Indeed, that was an essential piece of the puzzle in the history of redemption through God’s Son Jesus Christ who came from the tribe of Judah (Hebrews 6:14).

The children of Israel (Exodus 1:1-7) settled in Egypt, and there they multiplied (v. 12), but a ‘new king (v. 8) was fearful they would turn against the Egyptians; so he placed taskmasters over them and afflicted them by making them slaves (vv. 11-14). In due time God redeemed them from slavery to the promised land (Exodus 3:17). After forty years in the desert under the leadership of Moses and Joshua they entered Canaan and conquered the inhabitants (Joshua 24:17, 18).

Every single footstep (Deuteronomy 8:4), every action, and every event was predestined; just as our lives are predestined today (Romans 8:28).

 “Praise be to God for His love and mercy. Amen.”


*The Omniscience, Omnipotence and Omnipresence of God 

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Trust and Belief

‘Let us hold fast the confession of our faith without wavering, for He is faithful (Hebrews 10:23).’ ‘Trust in the LORD will all your heart, and lean not on your own understanding (Proverbs 3:5).’

In the concluding summary of my article about *Faith published on Christmas Day 2017, I said, “Faith is ‘trust and belief’ in the outcome.”

So, what is Trust?

Famously, when Tony Blair was campaigning for a Labour electoral victory in 1997 his mantra was, “Trust me.” His party got in, and he continued with his mantra. He was the Prime Minister and prime mover for the UK’s entry into the war with Iraq in 2003, and as we know, this led to great loss of life on both sides of the conflict. He continued to use his **mantra, “Trust me.” Even today that country is far from stable, and lives are being lost through terrorist bombings.

Many trusted and believed Blair; they placed their faith in him. Years later they may have concluded their faith was misplaced. Paul warns us ‘that your faith should not be in the wisdom of men but in the power of God (1 Corinthians 2:5).’

When we trust people we rely on them to accomplish what they say they will do. We place our faith in them to do it and we also believe they will do it. However, Psalm 146:3, 4 warns us that man cannot be trusted. These two verses instruct us, ‘Do not put trust in princes, nor in the son of man, in whom there is no help. His spirit departs, and he returns to earth; in that very day his plans perish.’

On the other hand we can put our trust in God; for He is totally trustworthy (Hebrews 10:23).

Faith and trust are synonymous; they are virtually the same thing. 

So, what is Belief?

Belief is a crucial mental state; a conscious assurance that drives our faith and helps us to persevere (James 1:4). Without belief there can be no salvation in Jesus. We first have to believe before we can practice our faith.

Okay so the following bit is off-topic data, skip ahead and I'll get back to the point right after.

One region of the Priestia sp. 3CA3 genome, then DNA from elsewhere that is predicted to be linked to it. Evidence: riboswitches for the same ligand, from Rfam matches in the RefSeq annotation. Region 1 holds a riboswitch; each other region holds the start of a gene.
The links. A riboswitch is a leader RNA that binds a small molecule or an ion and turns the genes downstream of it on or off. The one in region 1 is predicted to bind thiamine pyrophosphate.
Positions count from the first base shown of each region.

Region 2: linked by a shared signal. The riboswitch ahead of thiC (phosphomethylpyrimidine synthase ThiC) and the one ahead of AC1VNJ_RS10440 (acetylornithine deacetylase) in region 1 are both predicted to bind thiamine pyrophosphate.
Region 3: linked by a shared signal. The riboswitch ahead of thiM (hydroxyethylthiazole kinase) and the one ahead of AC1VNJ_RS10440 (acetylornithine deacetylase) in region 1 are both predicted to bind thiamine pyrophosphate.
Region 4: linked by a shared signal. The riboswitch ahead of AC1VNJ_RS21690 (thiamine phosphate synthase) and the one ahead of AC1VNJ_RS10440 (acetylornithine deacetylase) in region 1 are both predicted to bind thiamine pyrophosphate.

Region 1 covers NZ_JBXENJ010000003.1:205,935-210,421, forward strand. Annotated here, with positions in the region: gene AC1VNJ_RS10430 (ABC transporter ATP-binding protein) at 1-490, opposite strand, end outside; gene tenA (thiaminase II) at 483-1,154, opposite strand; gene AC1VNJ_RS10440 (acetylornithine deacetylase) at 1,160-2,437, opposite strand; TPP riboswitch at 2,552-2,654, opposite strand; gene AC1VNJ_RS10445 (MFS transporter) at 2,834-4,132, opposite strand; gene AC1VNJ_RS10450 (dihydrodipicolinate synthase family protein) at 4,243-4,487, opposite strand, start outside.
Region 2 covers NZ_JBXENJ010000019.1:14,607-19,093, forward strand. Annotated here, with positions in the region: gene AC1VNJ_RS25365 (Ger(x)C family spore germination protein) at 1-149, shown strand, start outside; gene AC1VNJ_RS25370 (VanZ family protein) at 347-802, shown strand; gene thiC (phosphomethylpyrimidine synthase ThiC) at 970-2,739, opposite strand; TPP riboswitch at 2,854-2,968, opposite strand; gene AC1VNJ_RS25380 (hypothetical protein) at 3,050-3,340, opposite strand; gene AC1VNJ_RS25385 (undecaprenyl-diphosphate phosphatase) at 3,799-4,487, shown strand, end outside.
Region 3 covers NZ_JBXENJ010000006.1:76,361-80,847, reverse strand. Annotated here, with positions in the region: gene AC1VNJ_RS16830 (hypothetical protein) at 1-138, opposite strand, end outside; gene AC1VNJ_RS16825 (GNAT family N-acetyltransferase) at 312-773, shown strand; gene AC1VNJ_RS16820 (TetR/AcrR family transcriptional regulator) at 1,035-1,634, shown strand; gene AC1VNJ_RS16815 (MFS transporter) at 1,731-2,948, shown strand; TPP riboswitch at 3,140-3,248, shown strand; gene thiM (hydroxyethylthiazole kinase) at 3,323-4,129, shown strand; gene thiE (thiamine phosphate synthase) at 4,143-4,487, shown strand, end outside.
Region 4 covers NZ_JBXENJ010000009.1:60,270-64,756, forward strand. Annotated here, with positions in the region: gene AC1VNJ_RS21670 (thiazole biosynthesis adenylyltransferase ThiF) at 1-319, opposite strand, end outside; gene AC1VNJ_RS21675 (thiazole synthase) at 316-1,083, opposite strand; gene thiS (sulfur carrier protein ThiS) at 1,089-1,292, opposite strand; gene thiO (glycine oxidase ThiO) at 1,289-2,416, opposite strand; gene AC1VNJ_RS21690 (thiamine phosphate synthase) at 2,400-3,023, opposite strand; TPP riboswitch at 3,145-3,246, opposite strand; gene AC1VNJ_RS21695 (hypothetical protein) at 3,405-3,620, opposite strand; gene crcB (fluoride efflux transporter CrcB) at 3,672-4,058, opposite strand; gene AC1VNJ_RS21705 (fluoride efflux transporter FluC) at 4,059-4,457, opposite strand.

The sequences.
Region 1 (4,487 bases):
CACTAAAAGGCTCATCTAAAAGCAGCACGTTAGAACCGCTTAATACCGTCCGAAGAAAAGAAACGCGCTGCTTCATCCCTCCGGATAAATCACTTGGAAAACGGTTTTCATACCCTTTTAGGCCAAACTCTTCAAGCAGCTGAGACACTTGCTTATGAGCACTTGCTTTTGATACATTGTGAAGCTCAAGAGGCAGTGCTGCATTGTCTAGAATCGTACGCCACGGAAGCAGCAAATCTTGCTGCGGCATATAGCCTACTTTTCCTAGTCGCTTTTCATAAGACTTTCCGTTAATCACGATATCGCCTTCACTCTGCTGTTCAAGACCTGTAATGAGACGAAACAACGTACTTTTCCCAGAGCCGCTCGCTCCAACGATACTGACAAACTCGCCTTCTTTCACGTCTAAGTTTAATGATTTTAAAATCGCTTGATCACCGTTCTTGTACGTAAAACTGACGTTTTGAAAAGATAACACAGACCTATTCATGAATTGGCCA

The writer of Hebrews states, ‘But without faith it is impossible to please Him, for who comes to God must believe that He is, and that He is the rewarder of those who diligently seek Him (11:6).’

Probably the most famous text in the whole Bible is, “For God so loved the world that He gave His only begotten Son, that whoever believes in Him should not perish but have everlasting life (John 3:16).” Verse 18 goes on to say, “He who believes in Him is not condemned, but he who does not believe is condemned already, because he has not believed in the name of the only begotten Son of God.”

Therefore belief (2 Thessalonians 2:13) is essential for gaining ‘everlasting life.’ Belief in the Son of God assures us of our salvation from hell and from the power of sin. Like faith, it is God-given (Ephesians 2:8).

‘But we are bound to give thanks to God always for you brethren beloved by the Lord, because God from the beginning chose you for salvation through sanctification by the Spirit and belief in the truth, to which He called you by our gospel, for the obtaining of the glory of our Lord Jesus Christ (2 Thessalonians 2:13, 14).’


“Faith is ‘trust and belief’ in the outcome.”


**Time Magazine – Tony Blair – “Trust me.”,16641,20030908,00.html 

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An Invitation to the Wedding Feast

‘Then he said to me, “Write: ‘Blessed are those who are called to the marriage supper of the Lamb (Revelation 19:9a)!’”

Invitations require a response. Sometimes at the bottom of an invitation card you’ll find the letters RSVP, which stand for répondez s’il vous plaît. This is French for “Please Reply.” If the sender doesn’t receive a reply he will be disappointed.

He may persist and send further invitations; but if they too are ignored (Matthew 22: 5) he may well invite others (v. 9).

Jesus’ Parable of the Wedding Feast (Matthew 22:1-14) presents such a scenario. In the story some of the recipients responded ‘spitefully’  and they killed the king’s servants (v. 6) who had brought the invitations to them. The king wasn’t just disappointed – he was furious (v. 7)! He sent his armies to destroy them and to burn their city. Afterwards he invited complete strangers (vv. 7-10), who, unlike those originally chosen, accepted his invitation.